Date: 2019
  3. By: Daron Acemoglu; Pascual Restrepo
    Abstract: Artificial Intelligence is set to influence every aspect of our lives, not least the way production is organized. AI, as a technology platform, can automate tasks previously performed by labor or create new tasks and activities in which humans can be productively employed. Recent technological change has been biased towards automation, with insufficient focus on creating new tasks where labor can be productively employed. The consequences of this choice have been stagnating labor demand, declining labor share in national income, rising inequality and lower productivity growth. The current tendency is to develop AI in the direction of further automation, but this might mean missing out on the promise of the "right" kind of AI with better economic and social outcomes.
    JEL: J23 J24
    Date: 2019–03
  4. By: Curtis Atkisson; Piotr J. G\'orski; Matthew O. Jackson; Janusz A. Ho{\l}yst; Raissa M. D'Souza
    Abstract: Anthropologists have long appreciated that single-layer networks are insufficient descriptions of human interactions---individuals are embedded in complex networks with dependencies. One debate explicitly about this surrounds food sharing. Some argue that failing to find reciprocal food sharing means that some process other than reciprocity must be occurring, whereas others argue for models that allow reciprocity to span domains. The analysis of multi-dimensional social networks has recently garnered the attention of the mathematics and physics communities. Multilayer networks are ubiquitous and have consequences, so processes giving rise to them are important social phenomena. Recent models of these processes show how ignoring layer interdependencies can lead one to miss why a layer formed the way it did, and/or draw erroneous conclusions. Understanding the structuring processes that underlie multiplex networks will help understand increasingly rich datasets, which give better, richer, and more accurate pictures of social interactions.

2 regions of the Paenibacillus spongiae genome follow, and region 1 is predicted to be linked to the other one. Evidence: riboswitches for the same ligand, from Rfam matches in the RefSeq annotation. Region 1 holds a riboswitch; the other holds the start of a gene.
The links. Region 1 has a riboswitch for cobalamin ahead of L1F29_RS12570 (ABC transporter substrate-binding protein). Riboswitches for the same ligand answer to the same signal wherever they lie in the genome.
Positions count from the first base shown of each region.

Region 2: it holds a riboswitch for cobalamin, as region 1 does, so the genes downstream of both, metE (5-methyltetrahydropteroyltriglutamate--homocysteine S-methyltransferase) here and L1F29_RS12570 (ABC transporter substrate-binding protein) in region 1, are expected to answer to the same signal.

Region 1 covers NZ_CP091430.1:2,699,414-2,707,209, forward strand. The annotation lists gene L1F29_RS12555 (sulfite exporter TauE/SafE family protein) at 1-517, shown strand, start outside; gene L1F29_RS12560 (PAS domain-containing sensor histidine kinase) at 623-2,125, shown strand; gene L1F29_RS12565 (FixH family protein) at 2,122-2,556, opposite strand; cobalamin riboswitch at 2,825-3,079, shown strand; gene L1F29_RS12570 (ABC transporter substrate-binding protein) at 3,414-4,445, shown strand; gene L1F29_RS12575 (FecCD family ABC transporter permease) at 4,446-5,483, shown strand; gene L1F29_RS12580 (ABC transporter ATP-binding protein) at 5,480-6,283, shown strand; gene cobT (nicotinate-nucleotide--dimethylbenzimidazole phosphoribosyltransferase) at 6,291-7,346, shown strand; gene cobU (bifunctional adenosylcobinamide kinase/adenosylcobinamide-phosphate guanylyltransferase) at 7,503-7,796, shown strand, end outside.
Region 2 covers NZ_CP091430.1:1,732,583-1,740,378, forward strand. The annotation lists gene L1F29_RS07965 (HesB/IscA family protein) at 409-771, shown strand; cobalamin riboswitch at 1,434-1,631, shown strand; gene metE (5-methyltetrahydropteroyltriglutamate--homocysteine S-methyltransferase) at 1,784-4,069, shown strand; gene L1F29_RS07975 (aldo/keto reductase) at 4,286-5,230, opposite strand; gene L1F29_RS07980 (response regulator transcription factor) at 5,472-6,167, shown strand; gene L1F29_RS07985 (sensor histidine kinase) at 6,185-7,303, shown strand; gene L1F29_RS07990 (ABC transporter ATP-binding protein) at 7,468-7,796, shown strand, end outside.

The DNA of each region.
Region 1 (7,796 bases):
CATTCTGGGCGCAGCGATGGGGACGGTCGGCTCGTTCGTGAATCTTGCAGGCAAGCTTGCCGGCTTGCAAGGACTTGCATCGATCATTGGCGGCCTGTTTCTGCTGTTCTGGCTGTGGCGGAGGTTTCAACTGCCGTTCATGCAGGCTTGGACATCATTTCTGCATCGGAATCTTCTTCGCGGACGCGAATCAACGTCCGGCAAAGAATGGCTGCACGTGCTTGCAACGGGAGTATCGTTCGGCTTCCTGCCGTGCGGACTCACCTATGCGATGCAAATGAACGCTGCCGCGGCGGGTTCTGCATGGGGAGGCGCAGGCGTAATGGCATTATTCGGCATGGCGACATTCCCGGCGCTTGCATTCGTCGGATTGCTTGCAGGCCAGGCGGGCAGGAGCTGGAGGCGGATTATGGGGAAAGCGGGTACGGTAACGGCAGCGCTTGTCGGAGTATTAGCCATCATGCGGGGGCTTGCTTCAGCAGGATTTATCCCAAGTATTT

Date: 2019–03
  5. By: Sergio Pinto (University of Maryland); Panka Bencsik (University of Sussex); Tuugi Chuluun (Loyola University Maryland); Carol Graham (The Brookings Institution)